People often think it’s bad for their charity of choice to spend money fundraising. Up there with percentage spent on administration, people want the portion of the budget spent fundraising to be low (1).

This has always been a mystery to me. If a charity can use your money to go out and raise even more money, that’s great! They’ve just multiplied the impact of your donation.

An even greater mystery has been why charities don’t spend even more on fundraising. The returns from fundraising seem to be huge. For each £1 spent on fundraising, studies have shown that charities typically raise £4-10 (2). That’s an incredible 300-900% return. Why wouldn’t they do as much of this as possible?

One theory is that the social norm against heavy fundraising prevents them from doing as much as they would like. This may be part of the reason. It looks like the sector, and in particular the most effective charities, might under-fundraise. But it also seems that charities are taking most of the easy fundraising opportunities already out there, and so are behaving more effectively than it first looks.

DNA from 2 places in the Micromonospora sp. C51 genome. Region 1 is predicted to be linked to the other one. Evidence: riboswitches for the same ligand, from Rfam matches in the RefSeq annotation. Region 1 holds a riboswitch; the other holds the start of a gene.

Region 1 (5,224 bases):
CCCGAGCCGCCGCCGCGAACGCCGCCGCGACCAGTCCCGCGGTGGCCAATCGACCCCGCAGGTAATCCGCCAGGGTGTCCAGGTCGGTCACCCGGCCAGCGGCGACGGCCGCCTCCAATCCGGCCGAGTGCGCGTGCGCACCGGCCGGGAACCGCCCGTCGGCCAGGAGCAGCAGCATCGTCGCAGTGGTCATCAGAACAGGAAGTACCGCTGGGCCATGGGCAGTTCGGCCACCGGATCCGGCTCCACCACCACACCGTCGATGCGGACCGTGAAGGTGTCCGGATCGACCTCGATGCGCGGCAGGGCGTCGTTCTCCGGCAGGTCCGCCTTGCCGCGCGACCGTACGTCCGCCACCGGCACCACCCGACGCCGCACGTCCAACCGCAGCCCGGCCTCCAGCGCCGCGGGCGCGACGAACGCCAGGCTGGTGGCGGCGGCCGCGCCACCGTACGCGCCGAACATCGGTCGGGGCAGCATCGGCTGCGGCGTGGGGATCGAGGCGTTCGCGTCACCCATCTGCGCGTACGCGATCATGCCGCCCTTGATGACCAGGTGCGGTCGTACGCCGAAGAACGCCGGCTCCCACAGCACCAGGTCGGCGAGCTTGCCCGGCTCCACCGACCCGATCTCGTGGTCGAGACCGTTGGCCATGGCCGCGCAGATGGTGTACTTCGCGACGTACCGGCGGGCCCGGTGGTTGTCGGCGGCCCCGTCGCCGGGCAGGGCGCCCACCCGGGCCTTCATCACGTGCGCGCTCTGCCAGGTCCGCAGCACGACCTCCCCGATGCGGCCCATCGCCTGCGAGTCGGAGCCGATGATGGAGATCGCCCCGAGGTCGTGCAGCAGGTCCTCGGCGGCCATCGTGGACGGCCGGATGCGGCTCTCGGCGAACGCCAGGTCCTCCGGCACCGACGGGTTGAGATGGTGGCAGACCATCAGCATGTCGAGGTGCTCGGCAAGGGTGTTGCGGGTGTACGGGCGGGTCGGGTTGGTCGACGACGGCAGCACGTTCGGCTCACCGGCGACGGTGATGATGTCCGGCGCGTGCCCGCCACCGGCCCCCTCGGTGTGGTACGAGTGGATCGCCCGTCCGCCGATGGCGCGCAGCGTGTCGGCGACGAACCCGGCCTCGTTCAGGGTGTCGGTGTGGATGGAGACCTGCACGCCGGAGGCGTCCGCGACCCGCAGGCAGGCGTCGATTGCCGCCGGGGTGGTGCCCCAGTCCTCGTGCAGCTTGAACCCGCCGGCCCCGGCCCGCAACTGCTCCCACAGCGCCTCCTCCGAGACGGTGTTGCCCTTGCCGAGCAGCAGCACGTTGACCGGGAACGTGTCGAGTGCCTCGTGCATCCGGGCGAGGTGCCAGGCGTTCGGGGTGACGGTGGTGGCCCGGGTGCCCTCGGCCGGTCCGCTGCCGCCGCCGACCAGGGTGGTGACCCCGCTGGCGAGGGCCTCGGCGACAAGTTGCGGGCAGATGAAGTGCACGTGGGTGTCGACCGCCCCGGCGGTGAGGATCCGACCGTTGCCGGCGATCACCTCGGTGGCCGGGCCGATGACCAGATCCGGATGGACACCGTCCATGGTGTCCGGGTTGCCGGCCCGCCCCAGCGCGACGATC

Although the average returns to fundraising are high, it looks like the returns from additional fundraising are much lower. We can show this with a very rough calculation:

  • In 2006, charities in the UK raised an estimated £27bn from fundraising (3). They spent about £5.7bn on fundraising (4)

  • In 2010, charities raised £31bn (5). They spent £7.8bn on fundraising (6). (inflation-adjusted)

  • So, over this time, an extra £2.1bn was spent on fundraising, raising an extra £4bn. If you assume the extra fundraising led to this increase, then it made a profit of £1.9bn – a return of 90% (7) (8).